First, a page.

Over Christmas break, I indulged in my favorite habit: I tucked myself under a blanket and I read, and read, and read. I read on the couch, I read at the kitchen table, and I read in my bed. I read so much that it was hard for me to remember all that I read, which is possibly why I forgot to blog about the first book that I finished in 2010: Notes from the Midnight Driver by Jordan Sonnenblick. I thought this was going to be just a silly book about a kid who does something dumb and spends the book trying to figure out how to fix it. In the opening chapter, he gets drunk for the first time and "kills" a lawn gnome. Silly, right? Only, this was not a silly book! It was great. I really, really liked it. And although it wasn't silly, it was very funny. And did I mention great? And even though it was funny, I also cried at the end, because in addition to being funny and great, it was also real and true and honest, and just the littlest bit sad.

Now, to be fair, I did not read the whole book in 2010, but I finished it on January 1, shortly after midnight. Yes, that's right, I brought in the new year with my family and my closest friends, then I excused myself to read as soon as I could politely leave them. I love them a lot! But after ringing in the new year with the people I love, I did the thing I love: I snuggled into my bed, under the covers, and I finished my book. Wahooooo!

Sunday, January 3, 2010

Two down, 198 to go...

I'm not one for New Year's resolutions, but the Julian calendar does give us a nice tidy way to keep track of a year. I think I read about 200 books a year; this year, I'm counting.

Today was a good day to lie in bed and read. I had a rotten sinus headache, so anything that involved movement or noise was not ideal. I must say, as much as I hate to have a headache, it is awfully hard to be too upset at spending a day under the blanket with a book: today's was Beautiful Creatures by Kami Garcia and Margaret Stohl.

The book came highly recommended, and for the first half or so, I believed it had earned well-earned praise from all those who recommended it to me. But as it progressed, it stopped being a literary creme brulee and turned into a literary pudding--still sweet and delicious, but not nearly so rich and decadent. Still, a good read, and a great adventure for a snowy, headachey Sunday in bed.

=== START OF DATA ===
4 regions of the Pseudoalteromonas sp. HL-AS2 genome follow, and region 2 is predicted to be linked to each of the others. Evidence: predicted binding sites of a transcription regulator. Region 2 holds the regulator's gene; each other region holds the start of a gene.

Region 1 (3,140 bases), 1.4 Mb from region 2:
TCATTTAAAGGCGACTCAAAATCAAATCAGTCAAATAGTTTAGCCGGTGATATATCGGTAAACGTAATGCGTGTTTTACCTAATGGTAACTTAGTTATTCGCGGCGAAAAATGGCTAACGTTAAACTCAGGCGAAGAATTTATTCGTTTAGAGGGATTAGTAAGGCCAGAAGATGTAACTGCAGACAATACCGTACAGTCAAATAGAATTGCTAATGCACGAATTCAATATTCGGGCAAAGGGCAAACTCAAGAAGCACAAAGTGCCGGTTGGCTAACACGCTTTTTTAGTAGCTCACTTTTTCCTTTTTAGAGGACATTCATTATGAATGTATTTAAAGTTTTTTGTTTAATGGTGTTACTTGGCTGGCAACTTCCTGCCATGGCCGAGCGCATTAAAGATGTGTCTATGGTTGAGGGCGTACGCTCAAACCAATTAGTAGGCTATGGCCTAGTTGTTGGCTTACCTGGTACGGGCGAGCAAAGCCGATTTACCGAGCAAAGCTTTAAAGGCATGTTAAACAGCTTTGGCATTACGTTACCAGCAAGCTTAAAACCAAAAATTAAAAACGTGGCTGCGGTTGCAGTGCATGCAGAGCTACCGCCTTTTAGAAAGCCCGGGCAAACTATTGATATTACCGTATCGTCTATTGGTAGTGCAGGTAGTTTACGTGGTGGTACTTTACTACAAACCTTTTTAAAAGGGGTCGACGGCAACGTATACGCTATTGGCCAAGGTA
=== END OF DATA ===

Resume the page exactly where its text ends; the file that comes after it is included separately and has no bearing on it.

Now comes the confession. I started reading this book as a know, two hard covers with real paper pages in between them, and a dustjacket that doubles as a bookmark...the kind of book I waxed nostalgic about reading just a few short days ago. Then I got a Kindle for Christmas, and I discovered how wonderful it is to snuggle down in bed with the blankets pulled up to my neck and only one hand poking out from under the covers to hold the Kindle. No propping up pillows, nor begging Hannah to borrow her Snuggie; I can lie on my side, tucked in (almost) completely, and read. So despite owning the book, despite being careful with money...I purchased Beautiful Creatures on my Kindle early this morning, and finished the book electronically. It was worth every penny.

Saturday, January 2, 2010

Books and Blankets--flashlight optional

I was one of those kids who loved to read. A lot. I was lucky to be what's now called a "spontaneous reader"--somewhere in my second year, my brain magically decoded the written word, and I have been reading voraciously ever since.

In second grade, I began a borderline obsession with Nancy Drew mysteries, which are notoriously difficult to put down--right? My bedtime was 8:00, and I was allowed to read until 8:30. Sadly, Nancy Drew did not follow this strict timeline. I could not possibly stop reading just because my mother said it was time to turn my light out! How would I ever know if Nancy solved the secret of the old clock? or the mystery at Lilac Inn? No, it was impossible to stop reading...and so, tucked under the covers with my book and a flashlight, I defied my mother's well-intentioned rule and kept reading as late as I wanted. Or until I got caught. Whichever came first.

By high school, my mother had given up. She reluctantly accepted that she could not stop me from reading, and I no longer faced "lights out." Oh, I still had a bedtime, but I was allowed to read until I fell asleep, which was often when the book was done.

As an adult, things have not changed too much. Last night I finished the first book of 2010: The Girl with the Dragon Tattoo by Stieg Larsson. (It was also the first book I've read on my new Kindle, but that is another blog entirely.) I didn't realize, when I began reading, that it was a mystery; how could I stop for something like sleep? I didn't. At 4 a.m., I finished the book, and that's when I turned out my light.

So I'm a little tired today. Oh well. Staying up all night with a good book is totally worth it. And reading a book under a blanket is just about the best thing in the whole world, which is why I'm putting this laptop down and picking up Beautiful Creatures, the second book of 2010. I'm looking forward to spending the day on the couch, under a blanket, with a good book in my hands. Bliss.